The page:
Where others see desperate refugees and bombed-out roads and bridges, Islamudin Khorami sees factory jobs blossoming from Afghanistan's postwar ruins.
When peace comes, the New York importer plans to hire up to 500 workers to knit gloves and sweaters in his home city of Mazar-e-Sharif. Khorami, who fled the misery of Afghanistan 18 years ago, says 62 of his family members in Pakistan will return to the city and help run things.
As Afghanistan edges toward what the world hopes will be its first major break from conflict in two decades, a hardy breed of business people see opportunity in one of the poorest nations on earth.
They envision farms in the mountainous north sending raisins, almonds and pistachios to the Middle East; rugged sheep herders shearing wool for sale abroad; weavers making carpets prized across the globe for all-wool designs and bright natural colors.
The prospect of peace is also triggering hope for a multibillion dollar project to build an 890-mile pipeline that would carry natural gas across Afghanistan, linking central Asia to Pakistan. Foreign telecom companies could play a role in plugging the gaping hole in Afghanistan's phone service, an industry analyst says.
Afghanistan, to be sure, won't be a big factor in the global economy any time soon even if the world brings stability to the lawless land and unites enemy factions in a central government, itself a tall order.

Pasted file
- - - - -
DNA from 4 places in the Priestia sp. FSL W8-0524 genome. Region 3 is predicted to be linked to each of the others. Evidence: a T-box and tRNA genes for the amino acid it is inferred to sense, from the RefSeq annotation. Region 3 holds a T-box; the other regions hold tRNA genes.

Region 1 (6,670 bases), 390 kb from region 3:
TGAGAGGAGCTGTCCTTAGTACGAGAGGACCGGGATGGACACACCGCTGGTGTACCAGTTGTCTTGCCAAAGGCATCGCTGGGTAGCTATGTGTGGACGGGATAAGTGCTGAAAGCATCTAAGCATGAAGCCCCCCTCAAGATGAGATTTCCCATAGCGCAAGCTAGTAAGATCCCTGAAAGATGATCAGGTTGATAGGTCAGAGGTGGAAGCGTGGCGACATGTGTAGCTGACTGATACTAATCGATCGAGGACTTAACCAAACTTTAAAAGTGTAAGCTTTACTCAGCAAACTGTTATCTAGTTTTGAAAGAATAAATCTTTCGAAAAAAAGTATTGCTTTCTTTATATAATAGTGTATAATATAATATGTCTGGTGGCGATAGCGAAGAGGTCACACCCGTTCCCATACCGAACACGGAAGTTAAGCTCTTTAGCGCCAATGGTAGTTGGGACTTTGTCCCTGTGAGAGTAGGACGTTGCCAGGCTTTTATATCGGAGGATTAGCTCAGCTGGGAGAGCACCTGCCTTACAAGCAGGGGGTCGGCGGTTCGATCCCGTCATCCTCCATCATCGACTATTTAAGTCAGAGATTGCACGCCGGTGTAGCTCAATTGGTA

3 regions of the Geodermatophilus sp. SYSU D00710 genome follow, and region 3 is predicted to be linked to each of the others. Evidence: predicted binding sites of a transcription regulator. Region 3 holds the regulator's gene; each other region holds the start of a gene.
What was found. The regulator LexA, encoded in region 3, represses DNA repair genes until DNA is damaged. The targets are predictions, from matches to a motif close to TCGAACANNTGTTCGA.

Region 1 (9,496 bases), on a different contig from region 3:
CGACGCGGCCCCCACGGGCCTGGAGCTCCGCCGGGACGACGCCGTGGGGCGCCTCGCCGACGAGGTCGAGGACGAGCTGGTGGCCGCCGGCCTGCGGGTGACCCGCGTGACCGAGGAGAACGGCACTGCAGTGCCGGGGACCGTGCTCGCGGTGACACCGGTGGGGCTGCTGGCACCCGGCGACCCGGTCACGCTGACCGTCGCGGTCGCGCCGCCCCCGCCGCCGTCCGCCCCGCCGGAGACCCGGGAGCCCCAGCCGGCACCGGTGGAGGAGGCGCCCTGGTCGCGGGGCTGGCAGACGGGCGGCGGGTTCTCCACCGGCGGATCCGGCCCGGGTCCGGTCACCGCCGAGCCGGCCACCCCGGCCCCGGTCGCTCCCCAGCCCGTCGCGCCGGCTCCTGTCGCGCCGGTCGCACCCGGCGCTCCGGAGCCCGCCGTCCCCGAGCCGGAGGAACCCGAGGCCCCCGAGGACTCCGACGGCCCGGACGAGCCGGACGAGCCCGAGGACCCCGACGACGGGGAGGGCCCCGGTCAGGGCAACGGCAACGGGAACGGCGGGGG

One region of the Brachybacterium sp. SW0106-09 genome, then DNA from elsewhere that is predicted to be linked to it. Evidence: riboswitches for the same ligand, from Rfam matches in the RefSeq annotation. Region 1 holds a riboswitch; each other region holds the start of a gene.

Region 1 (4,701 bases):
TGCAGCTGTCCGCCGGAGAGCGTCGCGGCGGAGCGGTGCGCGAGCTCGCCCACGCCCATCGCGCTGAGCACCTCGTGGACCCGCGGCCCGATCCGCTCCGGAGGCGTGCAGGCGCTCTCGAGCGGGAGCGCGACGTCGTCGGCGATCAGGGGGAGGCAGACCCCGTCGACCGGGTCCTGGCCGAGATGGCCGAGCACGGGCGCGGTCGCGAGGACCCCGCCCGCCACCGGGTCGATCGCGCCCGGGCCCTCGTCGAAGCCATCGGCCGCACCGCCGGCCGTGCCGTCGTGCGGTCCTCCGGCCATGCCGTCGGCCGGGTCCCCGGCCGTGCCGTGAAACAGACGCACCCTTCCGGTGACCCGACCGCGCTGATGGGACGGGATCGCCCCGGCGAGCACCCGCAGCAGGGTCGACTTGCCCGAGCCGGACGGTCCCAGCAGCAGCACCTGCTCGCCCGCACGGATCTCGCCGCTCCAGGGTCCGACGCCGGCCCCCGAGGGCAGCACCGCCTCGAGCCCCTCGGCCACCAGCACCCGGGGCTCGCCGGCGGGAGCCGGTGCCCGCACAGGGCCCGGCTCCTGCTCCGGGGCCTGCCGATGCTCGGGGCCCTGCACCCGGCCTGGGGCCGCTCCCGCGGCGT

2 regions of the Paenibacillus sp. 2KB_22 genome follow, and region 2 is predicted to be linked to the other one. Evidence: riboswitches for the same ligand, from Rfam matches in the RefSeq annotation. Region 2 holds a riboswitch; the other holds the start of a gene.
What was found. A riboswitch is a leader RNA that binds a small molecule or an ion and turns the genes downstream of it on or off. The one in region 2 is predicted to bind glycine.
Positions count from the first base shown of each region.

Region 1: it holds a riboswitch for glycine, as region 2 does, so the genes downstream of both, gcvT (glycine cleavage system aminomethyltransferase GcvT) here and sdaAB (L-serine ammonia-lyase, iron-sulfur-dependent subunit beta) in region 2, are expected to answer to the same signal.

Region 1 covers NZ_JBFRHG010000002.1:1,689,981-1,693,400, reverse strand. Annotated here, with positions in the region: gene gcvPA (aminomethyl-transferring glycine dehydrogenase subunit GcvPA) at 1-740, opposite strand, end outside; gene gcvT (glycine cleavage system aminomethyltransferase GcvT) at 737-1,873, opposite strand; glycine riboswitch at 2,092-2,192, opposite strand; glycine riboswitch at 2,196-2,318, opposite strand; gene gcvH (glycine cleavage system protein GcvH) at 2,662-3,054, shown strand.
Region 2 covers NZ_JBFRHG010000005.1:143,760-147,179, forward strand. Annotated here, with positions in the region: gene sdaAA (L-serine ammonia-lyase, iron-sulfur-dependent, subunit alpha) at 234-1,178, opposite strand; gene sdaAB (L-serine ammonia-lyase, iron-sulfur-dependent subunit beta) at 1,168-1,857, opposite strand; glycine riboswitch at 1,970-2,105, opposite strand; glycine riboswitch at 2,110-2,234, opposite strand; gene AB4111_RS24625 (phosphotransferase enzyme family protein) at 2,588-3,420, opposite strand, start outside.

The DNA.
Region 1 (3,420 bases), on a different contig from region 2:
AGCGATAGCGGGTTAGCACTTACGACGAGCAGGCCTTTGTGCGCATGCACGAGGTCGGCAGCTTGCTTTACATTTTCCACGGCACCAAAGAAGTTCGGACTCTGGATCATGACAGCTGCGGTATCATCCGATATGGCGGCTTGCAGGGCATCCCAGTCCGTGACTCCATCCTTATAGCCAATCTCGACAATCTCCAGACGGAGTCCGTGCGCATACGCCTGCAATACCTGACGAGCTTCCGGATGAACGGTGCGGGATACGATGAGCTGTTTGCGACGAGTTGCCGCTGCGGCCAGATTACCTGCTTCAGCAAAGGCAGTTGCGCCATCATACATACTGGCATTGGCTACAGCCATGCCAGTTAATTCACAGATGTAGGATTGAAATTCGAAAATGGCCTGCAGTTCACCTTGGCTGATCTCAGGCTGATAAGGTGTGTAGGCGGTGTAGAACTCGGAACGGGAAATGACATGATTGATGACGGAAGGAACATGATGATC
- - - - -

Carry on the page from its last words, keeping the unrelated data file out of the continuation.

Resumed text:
The landlocked nation is desperately poor, with people lucky enough to have a job scraping by on an average $4 a month.
Education is limited. Natural resources are scarce. A three-year drought, famine, a ban on opium production, a choking of trade via Pakistan, and massive population displacement have all exacted a massive toll.
Yet economic revival is a key to U.S. hopes for creating lasting stability in Afghanistan and thwarting another terrorist-friendly regime from rising to power.
The international community is planning a multibillion dollar reconstruction effort to stimulate the economy, in part by creating jobs for laborers and managers.
A Washington conference on the subject last week called for rebuilding structures like roads and irrigation networks, expanding farming, and developing services such as education, health care and sanitation. Some projects could be finished in just three months, the U.S. State Department says.
"Reconstruction in Afghanistan is going to open up a whole range of opportunities," said William Byrd, acting country manager for Afghanistan for the World Bank, which is co-hosting another reconstruction conference this week in Pakistan.
Before the former Soviet Union invaded Afghanistan in 1979, exports were limited mostly to raisins, nuts, wool and carpets.
For most Afghans, the economic future will rely on the same low-tech products, but experts say more of them will be exported as trade routes reopen with major partners such as Pakistan.